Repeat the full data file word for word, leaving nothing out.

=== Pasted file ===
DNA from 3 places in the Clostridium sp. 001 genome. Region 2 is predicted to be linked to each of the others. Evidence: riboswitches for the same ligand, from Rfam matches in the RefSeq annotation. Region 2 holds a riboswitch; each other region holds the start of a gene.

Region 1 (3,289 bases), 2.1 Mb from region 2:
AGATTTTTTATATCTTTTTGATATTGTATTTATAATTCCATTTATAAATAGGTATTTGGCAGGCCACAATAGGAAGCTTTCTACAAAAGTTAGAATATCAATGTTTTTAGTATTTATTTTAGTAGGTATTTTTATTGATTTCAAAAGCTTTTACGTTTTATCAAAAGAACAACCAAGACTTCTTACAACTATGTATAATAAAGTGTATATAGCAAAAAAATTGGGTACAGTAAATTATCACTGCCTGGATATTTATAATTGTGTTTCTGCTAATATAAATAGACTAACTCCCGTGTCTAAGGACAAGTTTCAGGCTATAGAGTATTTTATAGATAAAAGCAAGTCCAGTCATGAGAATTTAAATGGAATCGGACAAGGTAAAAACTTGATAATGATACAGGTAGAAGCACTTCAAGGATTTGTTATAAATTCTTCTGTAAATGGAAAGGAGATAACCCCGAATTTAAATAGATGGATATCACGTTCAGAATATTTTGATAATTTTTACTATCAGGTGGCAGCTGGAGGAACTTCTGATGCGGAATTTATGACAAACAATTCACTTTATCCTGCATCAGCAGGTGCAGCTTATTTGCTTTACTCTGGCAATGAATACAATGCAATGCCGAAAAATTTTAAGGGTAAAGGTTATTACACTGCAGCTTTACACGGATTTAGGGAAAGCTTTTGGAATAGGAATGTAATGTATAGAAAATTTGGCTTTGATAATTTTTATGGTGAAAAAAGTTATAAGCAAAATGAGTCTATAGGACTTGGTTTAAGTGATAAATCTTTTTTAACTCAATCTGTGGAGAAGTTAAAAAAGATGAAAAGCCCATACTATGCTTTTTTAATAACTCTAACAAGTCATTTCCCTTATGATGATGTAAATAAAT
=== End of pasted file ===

DNA from 3 places in the Clostridium sp. 001 genome. Region 2 is predicted to be linked to each of the others. Evidence: riboswitches for the same ligand, from Rfam matches in the RefSeq annotation. Region 2 holds a riboswitch; each other region holds the start of a gene.

Region 1 (3,289 bases), 2.1 Mb from region 2:
AGATTTTTTATATCTTTTTGATATTGTATTTATAATTCCATTTATAAATAGGTATTTGGCAGGCCACAATAGGAAGCTTTCTACAAAAGTTAGAATATCAATGTTTTTAGTATTTATTTTAGTAGGTATTTTTATTGATTTCAAAAGCTTTTACGTTTTATCAAAAGAACAACCAAGACTTCTTACAACTATGTATAATAAAGTGTATATAGCAAAAAAATTGGGTACAGTAAATTATCACTGCCTGGATATTTATAATTGTGTTTCTGCTAATATAAATAGACTAACTCCCGTGTCTAAGGACAAGTTTCAGGCTATAGAGTATTTTATAGATAAAAGCAAGTCCAGTCATGAGAATTTAAATGGAATCGGACAAGGTAAAAACTTGATAATGATACAGGTAGAAGCACTTCAAGGATTTGTTATAAATTCTTCTGTAAATGGAAAGGAGATAACCCCGAATTTAAATAGATGGATATCACGTTCAGAATATTTTGATAATTTTTACTATCAGGTGGCAGCTGGAGGAACTTCTGATGCGGAATTTATGACAAACAATTCACTTTATCCTGCATCAGCAGGTGCAGCTTATTTGCTTTACTCTGGCAATGAATACAATGCAATGCCGAAAAATTTTAAGGGTAAAGGTTATTACACTGCAGCTTTACACGGATTTAGGGAAAGCTTTTGGAATAGGAATGTAATGTATAGAAAATTTGGCTTTGATAATTTTTATGGTGAAAAAAGTTATAAGCAAAATGAGTCTATAGGACTTGGTTTAAGTGATAAATCTTTTTTAACTCAATCTGTGGAGAAGTTAAAAAAGATGAAAAGCCCATACTATGCTTTTTTAATAACTCTAACAAGTCATTTCCCTTATGATGATGTAAATAAAT